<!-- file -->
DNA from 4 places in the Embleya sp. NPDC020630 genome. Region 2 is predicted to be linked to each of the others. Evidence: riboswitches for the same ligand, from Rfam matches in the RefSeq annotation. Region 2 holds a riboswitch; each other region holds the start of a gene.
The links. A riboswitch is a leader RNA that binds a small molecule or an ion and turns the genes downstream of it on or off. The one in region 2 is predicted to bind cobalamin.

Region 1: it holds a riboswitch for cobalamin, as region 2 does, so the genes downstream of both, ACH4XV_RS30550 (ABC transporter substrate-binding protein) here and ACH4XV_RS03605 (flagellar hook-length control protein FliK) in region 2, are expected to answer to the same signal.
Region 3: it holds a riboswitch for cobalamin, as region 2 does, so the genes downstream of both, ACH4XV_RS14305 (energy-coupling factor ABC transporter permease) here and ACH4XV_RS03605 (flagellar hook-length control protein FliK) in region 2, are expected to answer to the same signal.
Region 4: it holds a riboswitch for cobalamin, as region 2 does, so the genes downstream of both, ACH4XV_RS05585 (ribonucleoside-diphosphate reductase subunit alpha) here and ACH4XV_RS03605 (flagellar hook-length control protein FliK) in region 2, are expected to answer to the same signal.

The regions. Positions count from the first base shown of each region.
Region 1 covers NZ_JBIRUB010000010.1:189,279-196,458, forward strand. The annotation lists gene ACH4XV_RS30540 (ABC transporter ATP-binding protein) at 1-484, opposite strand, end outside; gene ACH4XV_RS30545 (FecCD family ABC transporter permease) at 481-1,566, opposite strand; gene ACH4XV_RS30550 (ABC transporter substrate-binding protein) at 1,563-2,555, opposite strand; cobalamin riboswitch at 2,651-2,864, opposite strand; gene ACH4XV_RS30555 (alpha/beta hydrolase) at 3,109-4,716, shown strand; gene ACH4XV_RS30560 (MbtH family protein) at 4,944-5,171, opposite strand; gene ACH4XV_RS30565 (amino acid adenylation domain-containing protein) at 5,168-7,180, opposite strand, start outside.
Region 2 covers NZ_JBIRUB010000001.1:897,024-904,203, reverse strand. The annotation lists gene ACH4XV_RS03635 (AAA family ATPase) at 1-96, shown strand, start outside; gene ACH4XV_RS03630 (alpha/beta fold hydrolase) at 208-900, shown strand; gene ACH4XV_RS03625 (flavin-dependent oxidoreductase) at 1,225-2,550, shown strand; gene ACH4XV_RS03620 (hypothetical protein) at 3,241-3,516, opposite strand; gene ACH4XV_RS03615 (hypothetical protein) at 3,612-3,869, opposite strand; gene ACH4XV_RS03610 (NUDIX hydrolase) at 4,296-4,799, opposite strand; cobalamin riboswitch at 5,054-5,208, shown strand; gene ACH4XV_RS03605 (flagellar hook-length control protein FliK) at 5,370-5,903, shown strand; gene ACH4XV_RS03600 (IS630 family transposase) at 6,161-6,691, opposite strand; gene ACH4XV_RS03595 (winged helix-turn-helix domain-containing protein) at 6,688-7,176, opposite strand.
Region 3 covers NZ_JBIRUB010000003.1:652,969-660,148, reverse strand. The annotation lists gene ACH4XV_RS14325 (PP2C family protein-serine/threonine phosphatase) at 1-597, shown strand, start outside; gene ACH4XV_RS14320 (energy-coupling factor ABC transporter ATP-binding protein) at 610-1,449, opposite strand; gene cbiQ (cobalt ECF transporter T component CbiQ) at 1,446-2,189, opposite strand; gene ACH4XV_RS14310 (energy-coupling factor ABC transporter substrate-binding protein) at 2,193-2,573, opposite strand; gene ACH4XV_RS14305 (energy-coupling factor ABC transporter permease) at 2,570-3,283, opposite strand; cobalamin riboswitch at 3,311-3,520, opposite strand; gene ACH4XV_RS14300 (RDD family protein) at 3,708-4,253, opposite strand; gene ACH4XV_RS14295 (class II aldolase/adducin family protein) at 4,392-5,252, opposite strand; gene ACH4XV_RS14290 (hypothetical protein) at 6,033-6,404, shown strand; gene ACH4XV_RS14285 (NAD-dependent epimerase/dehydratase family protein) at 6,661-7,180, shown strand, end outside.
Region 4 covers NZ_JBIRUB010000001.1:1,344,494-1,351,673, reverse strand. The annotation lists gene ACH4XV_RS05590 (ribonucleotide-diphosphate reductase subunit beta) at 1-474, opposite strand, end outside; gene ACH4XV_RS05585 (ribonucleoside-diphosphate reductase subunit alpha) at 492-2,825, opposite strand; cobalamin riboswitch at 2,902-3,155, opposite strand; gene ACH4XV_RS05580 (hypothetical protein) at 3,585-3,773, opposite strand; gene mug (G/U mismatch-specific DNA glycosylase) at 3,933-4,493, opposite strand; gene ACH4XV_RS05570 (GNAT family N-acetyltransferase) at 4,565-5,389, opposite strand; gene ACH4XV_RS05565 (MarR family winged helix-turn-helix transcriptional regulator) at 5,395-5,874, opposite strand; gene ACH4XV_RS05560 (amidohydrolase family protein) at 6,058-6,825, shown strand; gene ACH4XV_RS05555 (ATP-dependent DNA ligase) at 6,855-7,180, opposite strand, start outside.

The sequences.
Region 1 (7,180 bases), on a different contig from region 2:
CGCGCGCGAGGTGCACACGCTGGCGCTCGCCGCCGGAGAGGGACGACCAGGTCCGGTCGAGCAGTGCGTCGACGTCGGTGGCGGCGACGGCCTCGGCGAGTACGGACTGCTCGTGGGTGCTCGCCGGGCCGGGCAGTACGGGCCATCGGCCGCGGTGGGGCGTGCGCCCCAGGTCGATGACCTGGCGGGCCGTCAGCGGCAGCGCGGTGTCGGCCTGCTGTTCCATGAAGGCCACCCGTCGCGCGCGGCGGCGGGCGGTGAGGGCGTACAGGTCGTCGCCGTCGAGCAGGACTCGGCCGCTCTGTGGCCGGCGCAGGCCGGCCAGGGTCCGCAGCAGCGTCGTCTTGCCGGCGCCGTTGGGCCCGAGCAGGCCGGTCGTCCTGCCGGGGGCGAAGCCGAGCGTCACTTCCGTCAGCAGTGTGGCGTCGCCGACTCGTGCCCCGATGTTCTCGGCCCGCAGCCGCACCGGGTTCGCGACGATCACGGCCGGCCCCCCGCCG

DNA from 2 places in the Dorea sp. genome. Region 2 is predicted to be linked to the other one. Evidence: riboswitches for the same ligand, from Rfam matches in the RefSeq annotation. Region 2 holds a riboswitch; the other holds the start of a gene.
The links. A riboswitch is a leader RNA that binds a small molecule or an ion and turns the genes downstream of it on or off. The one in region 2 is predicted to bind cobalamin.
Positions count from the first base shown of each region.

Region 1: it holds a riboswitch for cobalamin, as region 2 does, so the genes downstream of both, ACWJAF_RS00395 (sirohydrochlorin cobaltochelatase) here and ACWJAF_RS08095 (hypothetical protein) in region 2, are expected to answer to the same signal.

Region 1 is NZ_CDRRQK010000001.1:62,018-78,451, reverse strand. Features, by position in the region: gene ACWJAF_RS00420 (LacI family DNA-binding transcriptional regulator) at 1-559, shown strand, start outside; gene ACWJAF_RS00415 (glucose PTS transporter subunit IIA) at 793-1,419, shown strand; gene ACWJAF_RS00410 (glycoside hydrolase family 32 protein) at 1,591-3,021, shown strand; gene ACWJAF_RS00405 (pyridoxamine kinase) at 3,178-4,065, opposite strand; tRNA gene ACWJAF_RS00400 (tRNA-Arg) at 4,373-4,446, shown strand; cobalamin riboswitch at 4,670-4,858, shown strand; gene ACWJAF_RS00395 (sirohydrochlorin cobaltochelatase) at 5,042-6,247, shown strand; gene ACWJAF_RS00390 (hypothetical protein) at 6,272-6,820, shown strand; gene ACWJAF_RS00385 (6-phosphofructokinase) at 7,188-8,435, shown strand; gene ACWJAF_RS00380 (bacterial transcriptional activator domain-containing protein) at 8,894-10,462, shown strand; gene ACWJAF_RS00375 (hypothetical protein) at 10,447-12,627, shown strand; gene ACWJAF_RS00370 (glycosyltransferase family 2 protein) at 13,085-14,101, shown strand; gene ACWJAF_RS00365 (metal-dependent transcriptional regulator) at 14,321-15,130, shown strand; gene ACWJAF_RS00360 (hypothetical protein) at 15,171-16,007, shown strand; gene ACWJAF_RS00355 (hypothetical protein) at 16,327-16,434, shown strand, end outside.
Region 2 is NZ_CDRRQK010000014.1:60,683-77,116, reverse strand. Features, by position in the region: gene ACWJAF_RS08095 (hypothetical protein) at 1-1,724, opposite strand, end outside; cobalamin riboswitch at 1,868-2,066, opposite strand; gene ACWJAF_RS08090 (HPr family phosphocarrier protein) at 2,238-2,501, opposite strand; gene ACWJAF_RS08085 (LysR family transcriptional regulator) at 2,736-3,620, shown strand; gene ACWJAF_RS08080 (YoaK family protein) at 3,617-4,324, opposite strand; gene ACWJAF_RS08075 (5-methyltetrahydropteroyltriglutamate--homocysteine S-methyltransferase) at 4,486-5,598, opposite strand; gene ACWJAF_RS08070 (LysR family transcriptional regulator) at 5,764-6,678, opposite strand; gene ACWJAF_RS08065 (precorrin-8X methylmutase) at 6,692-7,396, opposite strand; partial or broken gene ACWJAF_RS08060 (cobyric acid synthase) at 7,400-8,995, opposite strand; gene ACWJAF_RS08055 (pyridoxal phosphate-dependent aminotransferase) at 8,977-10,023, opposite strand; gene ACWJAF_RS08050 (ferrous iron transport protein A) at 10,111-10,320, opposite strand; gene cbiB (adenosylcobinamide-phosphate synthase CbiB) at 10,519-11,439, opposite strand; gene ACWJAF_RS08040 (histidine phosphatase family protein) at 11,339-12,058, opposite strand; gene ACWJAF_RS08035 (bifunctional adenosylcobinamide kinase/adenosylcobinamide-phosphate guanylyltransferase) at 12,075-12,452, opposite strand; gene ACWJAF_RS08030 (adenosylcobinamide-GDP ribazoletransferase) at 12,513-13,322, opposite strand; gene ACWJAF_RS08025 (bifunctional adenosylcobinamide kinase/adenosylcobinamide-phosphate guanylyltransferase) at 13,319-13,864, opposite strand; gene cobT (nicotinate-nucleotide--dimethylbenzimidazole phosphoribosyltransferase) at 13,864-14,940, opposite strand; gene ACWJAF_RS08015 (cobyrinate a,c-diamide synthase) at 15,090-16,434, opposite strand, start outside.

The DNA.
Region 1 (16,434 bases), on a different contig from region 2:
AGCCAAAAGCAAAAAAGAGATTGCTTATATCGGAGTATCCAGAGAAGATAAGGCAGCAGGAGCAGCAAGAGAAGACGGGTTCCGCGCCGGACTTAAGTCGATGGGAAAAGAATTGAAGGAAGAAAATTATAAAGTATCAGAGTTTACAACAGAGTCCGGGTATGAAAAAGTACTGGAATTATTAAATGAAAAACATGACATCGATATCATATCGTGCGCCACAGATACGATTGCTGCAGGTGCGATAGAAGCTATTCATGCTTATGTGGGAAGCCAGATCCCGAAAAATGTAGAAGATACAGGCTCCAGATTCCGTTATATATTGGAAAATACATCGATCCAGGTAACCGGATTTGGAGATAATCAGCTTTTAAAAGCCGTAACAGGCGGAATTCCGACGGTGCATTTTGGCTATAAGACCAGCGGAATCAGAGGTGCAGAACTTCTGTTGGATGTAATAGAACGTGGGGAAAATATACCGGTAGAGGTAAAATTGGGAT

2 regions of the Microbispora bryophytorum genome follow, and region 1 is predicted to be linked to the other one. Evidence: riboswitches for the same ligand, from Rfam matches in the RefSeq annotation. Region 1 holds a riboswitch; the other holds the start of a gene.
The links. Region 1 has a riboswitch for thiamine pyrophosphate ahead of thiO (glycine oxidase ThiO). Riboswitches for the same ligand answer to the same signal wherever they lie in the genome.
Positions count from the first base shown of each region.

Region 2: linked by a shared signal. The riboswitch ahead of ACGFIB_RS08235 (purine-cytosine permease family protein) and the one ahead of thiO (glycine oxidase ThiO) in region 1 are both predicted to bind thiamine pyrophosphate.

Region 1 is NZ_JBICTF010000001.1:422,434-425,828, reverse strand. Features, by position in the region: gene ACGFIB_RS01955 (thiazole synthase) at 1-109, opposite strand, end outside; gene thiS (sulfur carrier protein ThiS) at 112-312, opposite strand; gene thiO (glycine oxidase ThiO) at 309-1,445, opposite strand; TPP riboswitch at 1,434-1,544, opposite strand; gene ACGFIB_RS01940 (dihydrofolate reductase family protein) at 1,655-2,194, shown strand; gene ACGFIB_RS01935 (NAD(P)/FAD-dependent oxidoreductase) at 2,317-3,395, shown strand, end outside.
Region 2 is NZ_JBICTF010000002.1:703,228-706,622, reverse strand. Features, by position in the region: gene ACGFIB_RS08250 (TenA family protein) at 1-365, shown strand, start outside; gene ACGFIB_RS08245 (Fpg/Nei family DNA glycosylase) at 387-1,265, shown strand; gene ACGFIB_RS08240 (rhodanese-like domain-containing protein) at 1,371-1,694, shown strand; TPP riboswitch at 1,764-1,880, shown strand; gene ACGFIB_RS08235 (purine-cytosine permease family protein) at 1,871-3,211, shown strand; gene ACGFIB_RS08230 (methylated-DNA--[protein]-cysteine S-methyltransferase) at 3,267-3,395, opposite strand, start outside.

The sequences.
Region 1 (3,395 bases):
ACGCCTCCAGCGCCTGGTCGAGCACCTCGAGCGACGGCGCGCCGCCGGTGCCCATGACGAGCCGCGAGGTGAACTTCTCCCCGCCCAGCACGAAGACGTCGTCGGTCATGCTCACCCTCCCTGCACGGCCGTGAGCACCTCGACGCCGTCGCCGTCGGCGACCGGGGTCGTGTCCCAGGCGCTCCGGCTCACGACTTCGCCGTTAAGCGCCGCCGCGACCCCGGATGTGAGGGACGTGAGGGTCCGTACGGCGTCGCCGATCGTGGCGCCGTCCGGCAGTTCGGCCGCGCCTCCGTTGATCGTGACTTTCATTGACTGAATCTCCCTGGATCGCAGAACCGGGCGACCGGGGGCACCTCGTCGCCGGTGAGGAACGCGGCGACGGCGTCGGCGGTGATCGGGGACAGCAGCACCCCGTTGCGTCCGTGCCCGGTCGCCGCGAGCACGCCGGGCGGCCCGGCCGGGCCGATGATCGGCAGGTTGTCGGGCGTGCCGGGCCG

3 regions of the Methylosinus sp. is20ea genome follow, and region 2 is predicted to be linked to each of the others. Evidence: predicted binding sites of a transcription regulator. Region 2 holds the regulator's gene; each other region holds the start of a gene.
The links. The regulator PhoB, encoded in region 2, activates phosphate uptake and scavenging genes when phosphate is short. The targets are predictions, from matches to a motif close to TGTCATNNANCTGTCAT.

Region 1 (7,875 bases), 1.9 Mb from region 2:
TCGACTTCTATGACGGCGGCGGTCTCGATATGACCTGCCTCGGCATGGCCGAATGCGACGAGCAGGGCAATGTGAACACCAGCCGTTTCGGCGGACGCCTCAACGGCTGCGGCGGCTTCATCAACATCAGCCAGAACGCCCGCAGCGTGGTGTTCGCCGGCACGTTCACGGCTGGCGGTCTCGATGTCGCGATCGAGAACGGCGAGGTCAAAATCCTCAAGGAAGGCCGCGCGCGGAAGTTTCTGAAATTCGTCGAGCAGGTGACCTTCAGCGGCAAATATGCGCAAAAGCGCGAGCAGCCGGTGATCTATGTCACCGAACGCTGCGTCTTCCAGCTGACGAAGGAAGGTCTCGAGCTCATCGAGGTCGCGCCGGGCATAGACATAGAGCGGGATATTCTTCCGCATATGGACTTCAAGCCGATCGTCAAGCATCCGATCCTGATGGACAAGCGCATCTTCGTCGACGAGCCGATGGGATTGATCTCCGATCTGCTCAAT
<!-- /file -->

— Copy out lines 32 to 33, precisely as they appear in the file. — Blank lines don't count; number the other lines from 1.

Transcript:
3 regions of the Methylosinus sp. is20ea genome follow, and region 2 is predicted to be linked to each of the others. Evidence: predicted binding sites of a transcription regulator. Region 2 holds the regulator's gene; each other region holds the start of a gene.
The links. The regulator PhoB, encoded in region 2, activates phosphate uptake and scavenging genes when phosphate is short. The targets are predictions, from matches to a motif close to TGTCATNNANCTGTCAT.